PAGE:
Pricing Your Home...
The Pitfalls of Overpricing Your House
Buying real estate is often an emotional decision, but when selling real estate you need to remove emotion from the equation. You need to think of your house as a marketable commodity and the price you put on your commodity is very important.
Don't base your decision to work with one real estate agent over another based on their recommended price of the house. If you do this you will choose the agent with the highest price and this may not necessarily be the best agent for the job. If you start out with too high a price on your home you may be adding to the stress level of selling your home, and selling a home is stressful enough.
Contrary to popular belief, the listing agent does not only attempt to sell your home to a home buyer. That isn't very efficient. Listing agents market and promote your home to all the other local agents who are working with home buyers, dramatically increasing your personal sales force. If the home is priced right, you should have a flurry of activity from other agents looking to work with your agent to get your home sold to their buyers.
If your home is overpriced, there will be fewer calls and fewer showings. After all, these are real estate agents and they are familiar with the market and home values. If your house is dramatically above market, then why would they waste their time showing an overpriced house? Their time is better spent showing homes that are priced realistically. Or worse yet, your home will be shown in comparison to a house down the street that is priced in line with the market to show the buyer what a good buy the home down the street is.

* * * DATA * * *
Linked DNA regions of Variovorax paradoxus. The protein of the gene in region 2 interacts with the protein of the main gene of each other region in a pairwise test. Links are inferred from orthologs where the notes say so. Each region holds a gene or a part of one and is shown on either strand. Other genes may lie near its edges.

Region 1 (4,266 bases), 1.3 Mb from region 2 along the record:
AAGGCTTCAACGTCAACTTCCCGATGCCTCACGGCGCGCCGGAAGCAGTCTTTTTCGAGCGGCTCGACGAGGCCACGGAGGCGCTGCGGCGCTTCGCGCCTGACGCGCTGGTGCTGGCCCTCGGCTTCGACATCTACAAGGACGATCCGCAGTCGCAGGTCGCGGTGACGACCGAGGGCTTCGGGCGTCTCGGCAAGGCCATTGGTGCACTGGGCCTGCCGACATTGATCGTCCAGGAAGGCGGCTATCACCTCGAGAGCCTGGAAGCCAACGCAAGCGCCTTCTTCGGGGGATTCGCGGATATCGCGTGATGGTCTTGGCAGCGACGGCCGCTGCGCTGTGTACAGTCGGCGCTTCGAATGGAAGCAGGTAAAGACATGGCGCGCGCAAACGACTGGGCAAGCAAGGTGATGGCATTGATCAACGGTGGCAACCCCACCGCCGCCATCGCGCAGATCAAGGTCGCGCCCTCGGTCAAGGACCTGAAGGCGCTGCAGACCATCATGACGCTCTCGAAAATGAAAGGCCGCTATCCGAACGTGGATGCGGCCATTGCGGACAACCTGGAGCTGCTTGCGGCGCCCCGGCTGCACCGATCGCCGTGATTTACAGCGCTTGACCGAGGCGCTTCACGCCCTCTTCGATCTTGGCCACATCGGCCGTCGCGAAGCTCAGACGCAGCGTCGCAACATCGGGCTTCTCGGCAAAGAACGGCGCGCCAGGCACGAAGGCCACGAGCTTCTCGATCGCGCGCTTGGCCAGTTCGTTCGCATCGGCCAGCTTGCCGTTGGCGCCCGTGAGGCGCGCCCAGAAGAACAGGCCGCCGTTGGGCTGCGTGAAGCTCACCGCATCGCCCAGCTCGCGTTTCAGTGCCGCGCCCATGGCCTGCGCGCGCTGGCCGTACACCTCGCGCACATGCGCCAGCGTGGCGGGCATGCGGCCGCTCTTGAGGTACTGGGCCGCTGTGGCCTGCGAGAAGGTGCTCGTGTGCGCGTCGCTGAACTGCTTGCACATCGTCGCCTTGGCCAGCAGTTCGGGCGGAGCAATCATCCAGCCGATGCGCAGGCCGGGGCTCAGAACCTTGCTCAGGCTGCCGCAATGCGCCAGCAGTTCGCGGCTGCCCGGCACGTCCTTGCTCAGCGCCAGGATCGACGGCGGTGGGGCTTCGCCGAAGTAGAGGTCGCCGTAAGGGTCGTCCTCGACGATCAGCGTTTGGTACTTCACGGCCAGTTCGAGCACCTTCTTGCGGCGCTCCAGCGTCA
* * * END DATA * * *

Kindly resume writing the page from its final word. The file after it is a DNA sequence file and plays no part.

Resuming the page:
If you drop your price later, then your house is "old news". A price decrease does not gain the attention that a newly listed house with the right price does. By listing your home at a "too high price" you are only causing your house to take longer to sell.
Even if you do successfully sell at an above market price, your buyer will need a mortgage. The mortgage lender requires an appraisal. If comparable sales for the last six months and current market conditions do not support your sales price, the house won't appraise at a price to support the loan amount requested. Your deal may fall apart and your house ends up back on the market.
The longer your house sits on the market the more potential buyers think you are desperate to sell, so they will make lower offers. By overpricing your home in the beginning, you could actually end up settling for a lower price than you would normally have received if you had priced the house right to start with.